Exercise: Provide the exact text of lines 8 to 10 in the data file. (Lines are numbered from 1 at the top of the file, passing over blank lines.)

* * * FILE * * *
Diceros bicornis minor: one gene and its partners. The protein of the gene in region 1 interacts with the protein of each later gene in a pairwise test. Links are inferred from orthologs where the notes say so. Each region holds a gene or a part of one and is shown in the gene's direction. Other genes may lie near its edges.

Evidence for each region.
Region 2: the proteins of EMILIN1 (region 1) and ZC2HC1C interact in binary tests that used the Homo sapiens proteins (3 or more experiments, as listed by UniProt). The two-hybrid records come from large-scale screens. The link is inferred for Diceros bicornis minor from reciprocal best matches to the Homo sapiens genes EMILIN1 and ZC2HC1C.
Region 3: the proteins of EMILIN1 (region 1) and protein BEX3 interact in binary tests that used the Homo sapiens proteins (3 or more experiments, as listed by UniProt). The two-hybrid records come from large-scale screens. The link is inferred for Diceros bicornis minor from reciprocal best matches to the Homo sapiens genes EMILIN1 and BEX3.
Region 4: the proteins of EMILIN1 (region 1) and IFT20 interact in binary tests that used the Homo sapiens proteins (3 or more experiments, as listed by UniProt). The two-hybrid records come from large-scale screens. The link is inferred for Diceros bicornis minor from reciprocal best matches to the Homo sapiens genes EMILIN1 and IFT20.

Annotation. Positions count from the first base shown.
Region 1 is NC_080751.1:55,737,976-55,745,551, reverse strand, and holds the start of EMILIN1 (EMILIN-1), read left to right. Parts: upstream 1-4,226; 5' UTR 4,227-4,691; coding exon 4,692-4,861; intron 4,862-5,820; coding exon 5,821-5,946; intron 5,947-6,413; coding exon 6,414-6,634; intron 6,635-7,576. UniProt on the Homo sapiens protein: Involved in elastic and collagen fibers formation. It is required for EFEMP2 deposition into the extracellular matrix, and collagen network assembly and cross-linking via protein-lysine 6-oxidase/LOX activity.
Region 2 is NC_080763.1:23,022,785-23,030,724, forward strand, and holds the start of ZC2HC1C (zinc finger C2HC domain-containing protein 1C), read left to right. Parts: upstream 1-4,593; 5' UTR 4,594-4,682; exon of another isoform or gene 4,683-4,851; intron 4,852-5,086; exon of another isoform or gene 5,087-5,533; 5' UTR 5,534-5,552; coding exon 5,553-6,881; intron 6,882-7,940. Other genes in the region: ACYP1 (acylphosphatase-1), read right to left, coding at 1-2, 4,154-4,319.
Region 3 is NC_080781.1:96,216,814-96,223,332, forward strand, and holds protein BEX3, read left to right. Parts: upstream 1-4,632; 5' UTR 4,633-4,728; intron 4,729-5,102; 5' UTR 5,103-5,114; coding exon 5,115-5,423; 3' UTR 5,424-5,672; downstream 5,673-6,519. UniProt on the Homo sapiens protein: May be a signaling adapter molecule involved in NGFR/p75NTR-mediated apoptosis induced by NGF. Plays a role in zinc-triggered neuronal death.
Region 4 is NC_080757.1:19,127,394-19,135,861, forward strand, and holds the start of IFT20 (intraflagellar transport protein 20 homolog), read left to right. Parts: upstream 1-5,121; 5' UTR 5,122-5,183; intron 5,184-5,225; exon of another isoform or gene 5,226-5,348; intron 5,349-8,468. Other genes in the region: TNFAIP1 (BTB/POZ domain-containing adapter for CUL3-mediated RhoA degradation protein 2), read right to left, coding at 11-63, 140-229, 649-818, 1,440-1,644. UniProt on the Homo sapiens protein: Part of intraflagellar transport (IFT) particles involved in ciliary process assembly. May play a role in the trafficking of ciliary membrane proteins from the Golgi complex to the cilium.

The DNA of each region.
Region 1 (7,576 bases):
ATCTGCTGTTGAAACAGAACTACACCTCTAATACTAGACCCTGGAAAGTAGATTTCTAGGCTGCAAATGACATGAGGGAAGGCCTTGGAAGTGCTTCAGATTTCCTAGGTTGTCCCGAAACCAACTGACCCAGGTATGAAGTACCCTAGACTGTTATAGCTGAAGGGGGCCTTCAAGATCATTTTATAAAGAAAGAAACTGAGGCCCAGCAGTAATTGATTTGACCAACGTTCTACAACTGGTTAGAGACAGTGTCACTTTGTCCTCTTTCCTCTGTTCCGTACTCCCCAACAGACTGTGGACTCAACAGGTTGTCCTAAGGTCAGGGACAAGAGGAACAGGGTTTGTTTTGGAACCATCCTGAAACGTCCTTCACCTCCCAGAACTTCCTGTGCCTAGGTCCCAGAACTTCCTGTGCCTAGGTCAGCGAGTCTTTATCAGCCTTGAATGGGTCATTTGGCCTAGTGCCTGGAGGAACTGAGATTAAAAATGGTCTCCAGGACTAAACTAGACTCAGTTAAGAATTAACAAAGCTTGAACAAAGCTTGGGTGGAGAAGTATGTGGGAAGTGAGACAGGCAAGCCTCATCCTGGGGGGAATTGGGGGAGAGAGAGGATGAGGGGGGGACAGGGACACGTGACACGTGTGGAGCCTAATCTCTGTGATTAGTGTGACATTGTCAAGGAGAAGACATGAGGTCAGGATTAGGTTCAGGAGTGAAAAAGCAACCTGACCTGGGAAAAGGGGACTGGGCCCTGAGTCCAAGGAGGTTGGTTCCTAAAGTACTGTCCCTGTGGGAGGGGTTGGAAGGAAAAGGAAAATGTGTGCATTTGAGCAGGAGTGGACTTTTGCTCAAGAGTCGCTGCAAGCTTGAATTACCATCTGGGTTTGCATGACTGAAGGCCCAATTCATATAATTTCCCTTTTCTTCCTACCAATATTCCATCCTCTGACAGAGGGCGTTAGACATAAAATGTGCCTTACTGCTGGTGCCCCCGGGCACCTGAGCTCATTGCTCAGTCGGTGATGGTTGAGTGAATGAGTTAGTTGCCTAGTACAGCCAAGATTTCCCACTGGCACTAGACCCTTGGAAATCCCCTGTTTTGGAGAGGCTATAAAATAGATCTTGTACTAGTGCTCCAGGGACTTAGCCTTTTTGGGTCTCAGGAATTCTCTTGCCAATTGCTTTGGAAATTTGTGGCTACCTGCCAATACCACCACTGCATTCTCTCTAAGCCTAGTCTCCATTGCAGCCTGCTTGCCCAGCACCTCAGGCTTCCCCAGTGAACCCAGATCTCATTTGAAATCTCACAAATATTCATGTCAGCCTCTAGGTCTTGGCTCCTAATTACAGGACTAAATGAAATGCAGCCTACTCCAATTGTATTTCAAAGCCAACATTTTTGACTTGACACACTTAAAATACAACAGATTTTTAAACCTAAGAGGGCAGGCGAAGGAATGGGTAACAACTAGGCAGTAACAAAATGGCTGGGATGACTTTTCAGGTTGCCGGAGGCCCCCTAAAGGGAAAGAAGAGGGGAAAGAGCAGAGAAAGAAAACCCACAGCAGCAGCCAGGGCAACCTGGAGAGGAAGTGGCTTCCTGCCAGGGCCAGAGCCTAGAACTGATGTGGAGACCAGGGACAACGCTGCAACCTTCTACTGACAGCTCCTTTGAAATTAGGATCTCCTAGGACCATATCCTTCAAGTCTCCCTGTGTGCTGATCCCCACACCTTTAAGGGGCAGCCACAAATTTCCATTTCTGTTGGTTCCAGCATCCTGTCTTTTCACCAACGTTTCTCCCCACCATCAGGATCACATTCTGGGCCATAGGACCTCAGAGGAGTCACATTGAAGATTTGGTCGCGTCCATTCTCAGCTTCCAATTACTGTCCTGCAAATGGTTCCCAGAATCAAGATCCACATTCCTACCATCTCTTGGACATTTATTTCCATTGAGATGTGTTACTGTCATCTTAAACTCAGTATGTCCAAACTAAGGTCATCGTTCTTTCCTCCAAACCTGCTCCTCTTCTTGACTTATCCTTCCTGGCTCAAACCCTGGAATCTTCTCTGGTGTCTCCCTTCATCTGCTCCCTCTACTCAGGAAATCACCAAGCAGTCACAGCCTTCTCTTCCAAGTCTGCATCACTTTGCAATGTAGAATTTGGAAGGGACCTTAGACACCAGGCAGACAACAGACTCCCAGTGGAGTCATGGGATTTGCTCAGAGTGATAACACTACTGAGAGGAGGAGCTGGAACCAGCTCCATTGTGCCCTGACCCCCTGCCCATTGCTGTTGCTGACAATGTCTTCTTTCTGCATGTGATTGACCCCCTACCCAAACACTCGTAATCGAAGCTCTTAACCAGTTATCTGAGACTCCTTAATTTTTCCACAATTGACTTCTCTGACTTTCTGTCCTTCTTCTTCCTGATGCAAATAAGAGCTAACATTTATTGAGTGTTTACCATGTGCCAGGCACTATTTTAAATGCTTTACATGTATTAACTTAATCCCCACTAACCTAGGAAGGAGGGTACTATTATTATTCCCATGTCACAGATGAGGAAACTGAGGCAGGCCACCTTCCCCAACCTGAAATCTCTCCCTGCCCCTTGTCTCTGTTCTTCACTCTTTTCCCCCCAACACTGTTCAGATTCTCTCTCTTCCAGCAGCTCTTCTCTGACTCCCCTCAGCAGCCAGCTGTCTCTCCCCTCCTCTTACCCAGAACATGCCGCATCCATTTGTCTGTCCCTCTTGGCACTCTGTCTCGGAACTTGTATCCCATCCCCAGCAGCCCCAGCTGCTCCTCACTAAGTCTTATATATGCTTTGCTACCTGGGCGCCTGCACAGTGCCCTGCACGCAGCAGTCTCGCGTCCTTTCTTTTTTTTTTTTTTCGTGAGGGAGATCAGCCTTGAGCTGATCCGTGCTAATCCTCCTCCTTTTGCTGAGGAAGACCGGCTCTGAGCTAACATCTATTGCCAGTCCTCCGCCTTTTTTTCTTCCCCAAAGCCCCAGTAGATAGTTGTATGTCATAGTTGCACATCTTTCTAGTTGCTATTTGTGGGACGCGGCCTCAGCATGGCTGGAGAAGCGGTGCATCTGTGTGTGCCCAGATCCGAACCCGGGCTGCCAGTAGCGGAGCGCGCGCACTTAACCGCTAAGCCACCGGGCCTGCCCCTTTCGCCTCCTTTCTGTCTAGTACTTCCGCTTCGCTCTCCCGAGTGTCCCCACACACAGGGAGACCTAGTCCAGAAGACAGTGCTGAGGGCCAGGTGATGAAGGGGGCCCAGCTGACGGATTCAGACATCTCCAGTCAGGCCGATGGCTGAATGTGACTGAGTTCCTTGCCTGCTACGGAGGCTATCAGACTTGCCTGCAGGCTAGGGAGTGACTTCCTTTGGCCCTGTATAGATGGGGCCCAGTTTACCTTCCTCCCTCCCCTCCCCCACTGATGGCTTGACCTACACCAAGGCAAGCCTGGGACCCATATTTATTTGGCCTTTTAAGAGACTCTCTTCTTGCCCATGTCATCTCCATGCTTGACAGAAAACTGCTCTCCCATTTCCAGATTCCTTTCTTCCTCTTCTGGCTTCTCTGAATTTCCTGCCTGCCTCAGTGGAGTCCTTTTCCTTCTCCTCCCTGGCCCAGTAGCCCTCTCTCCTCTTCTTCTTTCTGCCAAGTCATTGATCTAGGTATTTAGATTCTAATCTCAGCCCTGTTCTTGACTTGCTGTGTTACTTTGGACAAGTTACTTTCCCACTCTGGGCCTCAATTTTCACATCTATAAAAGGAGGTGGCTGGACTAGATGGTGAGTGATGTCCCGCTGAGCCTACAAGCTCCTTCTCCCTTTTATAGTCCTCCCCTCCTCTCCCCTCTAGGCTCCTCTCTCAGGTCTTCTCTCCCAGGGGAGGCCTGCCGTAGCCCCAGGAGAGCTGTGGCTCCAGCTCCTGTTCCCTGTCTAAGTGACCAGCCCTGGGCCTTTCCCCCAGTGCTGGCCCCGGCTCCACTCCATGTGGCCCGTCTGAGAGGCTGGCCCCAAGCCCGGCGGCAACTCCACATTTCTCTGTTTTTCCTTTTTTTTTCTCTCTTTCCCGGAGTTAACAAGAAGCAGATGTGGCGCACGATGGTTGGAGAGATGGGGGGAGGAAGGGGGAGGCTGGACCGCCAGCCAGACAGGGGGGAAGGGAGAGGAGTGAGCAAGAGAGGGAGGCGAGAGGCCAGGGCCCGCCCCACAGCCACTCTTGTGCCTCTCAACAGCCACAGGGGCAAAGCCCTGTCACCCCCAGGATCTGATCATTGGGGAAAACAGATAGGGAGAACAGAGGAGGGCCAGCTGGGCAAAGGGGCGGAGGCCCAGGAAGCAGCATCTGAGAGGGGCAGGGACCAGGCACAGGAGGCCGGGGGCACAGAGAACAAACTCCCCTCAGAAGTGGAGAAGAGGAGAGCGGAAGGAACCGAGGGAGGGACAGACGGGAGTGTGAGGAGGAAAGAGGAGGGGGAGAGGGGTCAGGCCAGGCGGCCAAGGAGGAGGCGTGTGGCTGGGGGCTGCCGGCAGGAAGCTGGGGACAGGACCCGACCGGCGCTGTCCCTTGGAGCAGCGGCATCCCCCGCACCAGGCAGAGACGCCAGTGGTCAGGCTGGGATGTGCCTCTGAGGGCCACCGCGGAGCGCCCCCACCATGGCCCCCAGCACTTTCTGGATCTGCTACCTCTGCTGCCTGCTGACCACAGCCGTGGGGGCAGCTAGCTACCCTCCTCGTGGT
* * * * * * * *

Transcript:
Region 2 is NC_080763.1:23,022,785-23,030,724, forward strand, and holds the start of ZC2HC1C (zinc finger C2HC domain-containing protein 1C), read left to right. Parts: upstream 1-4,593; 5' UTR 4,594-4,682; exon of another isoform or gene 4,683-4,851; intron 4,852-5,086; exon of another isoform or gene 5,087-5,533; 5' UTR 5,534-5,552; coding exon 5,553-6,881; intron 6,882-7,940. Other genes in the region: ACYP1 (acylphosphatase-1), read right to left, coding at 1-2, 4,154-4,319.
Region 3 is NC_080781.1:96,216,814-96,223,332, forward strand, and holds protein BEX3, read left to right. Parts: upstream 1-4,632; 5' UTR 4,633-4,728; intron 4,729-5,102; 5' UTR 5,103-5,114; coding exon 5,115-5,423; 3' UTR 5,424-5,672; downstream 5,673-6,519. UniProt on the Homo sapiens protein: May be a signaling adapter molecule involved in NGFR/p75NTR-mediated apoptosis induced by NGF. Plays a role in zinc-triggered neuronal death.
Region 4 is NC_080757.1:19,127,394-19,135,861, forward strand, and holds the start of IFT20 (intraflagellar transport protein 20 homolog), read left to right. Parts: upstream 1-5,121; 5' UTR 5,122-5,183; intron 5,184-5,225; exon of another isoform or gene 5,226-5,348; intron 5,349-8,468. Other genes in the region: TNFAIP1 (BTB/POZ domain-containing adapter for CUL3-mediated RhoA degradation protein 2), read right to left, coding at 11-63, 140-229, 649-818, 1,440-1,644. UniProt on the Homo sapiens protein: Part of intraflagellar transport (IFT) particles involved in ciliary process assembly. May play a role in the trafficking of ciliary membrane proteins from the Golgi complex to the cilium.